Transforming White Supremacist Memorials, Part 2: Recent Acts of Creative Protest

In the days and weeks after the neo-Nazi rally and attacks on anti-hate protestors in Charlottesville, individuals, communities, and local governments across the nation have used creative methods to respond to the monuments to white supremacy in their midst. Some of these acts were destructive and some were constructive. Almost all of them were defined … Continue reading Transforming White Supremacist Memorials, Part 2: Recent Acts of Creative Protest

Why the Civil War West Mattered (and Still Does)

In two recent columns for Civil War Times, historian Gary Gallagher repeats many arguments he has made in the past dismissing scholarly work on the Civil War West – a theater that he defines in his August 2017 column as extending from the Appalachians to the Pacific coast, and from North Carolina to Georgia. In … Continue reading Why the Civil War West Mattered (and Still Does)

Extreme History: Apache Pass, Arizona

As I turned off the highway and onto the county road, I made the call. My husband answered. “I’m going in,” I said. “Okay,” he replied, “Let me know when you’re out.” We hung up and I drove on, squinting in the sun, trying to find the brown road sign denoting a historic site. Ah. … Continue reading Extreme History: Apache Pass, Arizona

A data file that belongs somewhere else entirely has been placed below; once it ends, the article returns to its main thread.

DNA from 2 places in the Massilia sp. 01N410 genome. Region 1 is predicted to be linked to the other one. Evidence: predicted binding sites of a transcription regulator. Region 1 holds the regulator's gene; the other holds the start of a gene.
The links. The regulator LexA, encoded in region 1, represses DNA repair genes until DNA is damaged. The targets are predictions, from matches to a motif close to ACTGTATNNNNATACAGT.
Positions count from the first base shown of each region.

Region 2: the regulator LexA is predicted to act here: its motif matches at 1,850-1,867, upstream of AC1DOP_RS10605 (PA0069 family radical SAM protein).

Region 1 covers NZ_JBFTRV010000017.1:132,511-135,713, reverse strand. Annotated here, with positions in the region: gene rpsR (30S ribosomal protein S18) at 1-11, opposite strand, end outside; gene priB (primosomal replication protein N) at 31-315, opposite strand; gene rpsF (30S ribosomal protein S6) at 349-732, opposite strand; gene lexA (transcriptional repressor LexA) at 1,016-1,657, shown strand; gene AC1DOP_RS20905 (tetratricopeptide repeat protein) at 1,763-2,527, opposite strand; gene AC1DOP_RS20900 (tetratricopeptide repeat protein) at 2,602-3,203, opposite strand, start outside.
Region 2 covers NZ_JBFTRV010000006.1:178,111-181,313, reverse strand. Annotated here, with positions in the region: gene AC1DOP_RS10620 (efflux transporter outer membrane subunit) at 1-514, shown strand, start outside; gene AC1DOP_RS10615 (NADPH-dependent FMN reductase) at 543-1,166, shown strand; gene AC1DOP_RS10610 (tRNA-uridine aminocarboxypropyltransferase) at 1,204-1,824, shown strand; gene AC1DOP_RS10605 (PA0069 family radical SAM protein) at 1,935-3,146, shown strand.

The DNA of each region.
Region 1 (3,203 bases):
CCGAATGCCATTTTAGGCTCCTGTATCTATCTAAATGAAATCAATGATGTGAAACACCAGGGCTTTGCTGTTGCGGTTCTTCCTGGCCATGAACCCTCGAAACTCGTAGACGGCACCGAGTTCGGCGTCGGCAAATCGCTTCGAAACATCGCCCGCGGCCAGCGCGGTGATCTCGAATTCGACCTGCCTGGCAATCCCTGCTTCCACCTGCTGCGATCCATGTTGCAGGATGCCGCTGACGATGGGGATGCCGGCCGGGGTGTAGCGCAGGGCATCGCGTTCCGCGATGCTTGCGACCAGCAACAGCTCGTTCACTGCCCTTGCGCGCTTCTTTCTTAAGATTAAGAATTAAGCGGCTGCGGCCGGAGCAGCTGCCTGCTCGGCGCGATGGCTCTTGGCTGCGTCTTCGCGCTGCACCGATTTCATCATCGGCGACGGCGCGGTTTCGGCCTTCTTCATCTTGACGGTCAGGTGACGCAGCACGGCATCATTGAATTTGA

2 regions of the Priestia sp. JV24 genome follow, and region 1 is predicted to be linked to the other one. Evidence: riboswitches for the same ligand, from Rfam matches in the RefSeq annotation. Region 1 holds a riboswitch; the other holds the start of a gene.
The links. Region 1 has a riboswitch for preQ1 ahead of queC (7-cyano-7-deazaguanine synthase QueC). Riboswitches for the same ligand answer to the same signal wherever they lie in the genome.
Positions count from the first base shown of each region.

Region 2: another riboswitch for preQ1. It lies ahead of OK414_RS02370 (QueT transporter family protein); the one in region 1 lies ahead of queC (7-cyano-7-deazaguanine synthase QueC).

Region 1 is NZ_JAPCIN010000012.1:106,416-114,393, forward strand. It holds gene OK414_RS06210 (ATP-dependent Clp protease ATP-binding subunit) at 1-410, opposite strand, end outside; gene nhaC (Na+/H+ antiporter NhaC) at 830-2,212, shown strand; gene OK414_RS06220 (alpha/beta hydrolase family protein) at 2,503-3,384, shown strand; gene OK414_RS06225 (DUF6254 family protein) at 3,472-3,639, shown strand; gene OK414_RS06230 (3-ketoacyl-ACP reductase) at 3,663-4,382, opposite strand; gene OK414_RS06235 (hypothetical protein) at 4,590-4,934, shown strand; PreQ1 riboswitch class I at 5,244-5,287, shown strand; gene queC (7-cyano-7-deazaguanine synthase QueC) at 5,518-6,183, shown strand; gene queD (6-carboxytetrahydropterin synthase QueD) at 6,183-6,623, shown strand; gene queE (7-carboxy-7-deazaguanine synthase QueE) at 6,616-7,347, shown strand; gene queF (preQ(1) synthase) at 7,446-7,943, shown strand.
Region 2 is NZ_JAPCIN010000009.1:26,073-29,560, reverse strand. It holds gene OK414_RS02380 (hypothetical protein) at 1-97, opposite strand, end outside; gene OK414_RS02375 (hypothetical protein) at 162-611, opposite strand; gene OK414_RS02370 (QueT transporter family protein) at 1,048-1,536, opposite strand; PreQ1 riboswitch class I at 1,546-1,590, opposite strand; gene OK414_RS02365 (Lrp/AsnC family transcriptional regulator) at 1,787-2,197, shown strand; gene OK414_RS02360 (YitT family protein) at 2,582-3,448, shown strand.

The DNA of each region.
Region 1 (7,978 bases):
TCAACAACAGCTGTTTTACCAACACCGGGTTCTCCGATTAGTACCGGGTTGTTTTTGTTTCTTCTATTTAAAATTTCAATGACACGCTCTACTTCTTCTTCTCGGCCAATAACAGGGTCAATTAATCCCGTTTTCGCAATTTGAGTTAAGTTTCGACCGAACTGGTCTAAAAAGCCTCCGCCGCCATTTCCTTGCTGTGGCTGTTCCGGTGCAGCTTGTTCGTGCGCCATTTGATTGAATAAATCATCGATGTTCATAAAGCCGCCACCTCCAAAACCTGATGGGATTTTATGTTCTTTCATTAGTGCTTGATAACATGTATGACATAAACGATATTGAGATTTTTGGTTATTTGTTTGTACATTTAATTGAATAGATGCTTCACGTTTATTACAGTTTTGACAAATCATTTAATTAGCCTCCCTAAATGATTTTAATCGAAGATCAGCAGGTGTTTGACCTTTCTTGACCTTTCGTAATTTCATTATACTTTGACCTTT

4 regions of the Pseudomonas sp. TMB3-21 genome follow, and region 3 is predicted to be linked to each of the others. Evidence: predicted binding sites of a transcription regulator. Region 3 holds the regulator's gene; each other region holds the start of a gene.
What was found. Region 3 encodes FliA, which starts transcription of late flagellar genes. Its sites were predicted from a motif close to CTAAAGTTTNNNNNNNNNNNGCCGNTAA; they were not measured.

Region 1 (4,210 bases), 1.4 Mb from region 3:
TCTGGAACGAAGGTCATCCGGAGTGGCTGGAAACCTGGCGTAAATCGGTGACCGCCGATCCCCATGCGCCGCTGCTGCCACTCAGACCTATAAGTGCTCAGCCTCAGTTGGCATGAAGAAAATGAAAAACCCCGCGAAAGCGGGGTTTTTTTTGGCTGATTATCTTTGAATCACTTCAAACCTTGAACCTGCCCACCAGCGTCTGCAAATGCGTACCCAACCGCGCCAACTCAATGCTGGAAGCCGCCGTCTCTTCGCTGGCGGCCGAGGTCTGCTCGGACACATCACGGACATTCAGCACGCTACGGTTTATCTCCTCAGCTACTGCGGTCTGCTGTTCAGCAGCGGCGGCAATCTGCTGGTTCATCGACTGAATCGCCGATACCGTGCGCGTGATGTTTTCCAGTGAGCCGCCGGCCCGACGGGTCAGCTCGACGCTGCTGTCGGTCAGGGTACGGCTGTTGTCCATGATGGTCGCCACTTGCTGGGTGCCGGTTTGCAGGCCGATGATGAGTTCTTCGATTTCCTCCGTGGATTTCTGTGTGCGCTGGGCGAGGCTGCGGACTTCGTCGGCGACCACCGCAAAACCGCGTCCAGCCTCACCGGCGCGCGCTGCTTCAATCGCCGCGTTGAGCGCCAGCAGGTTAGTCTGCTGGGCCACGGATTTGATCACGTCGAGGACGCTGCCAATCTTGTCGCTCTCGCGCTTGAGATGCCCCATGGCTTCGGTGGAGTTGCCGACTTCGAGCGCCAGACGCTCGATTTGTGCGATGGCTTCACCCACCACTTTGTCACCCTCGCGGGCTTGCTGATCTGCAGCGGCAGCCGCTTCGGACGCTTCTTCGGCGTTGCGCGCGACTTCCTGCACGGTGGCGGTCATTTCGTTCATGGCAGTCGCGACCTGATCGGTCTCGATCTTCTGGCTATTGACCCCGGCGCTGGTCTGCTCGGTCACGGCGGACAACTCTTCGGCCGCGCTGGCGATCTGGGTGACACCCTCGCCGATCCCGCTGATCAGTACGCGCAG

There and Back Again: On the Awesomeness of Road Trips (and some stats)

Along with chocolate frosted donuts at the local pool (a treat after swim lessons), road trips were the defining events of my childhood summers. My mother was not a fan of airplanes and so every August we would pile into the car before dawn on a Saturday and head out across the country. The night … Continue reading There and Back Again: On the Awesomeness of Road Trips (and some stats)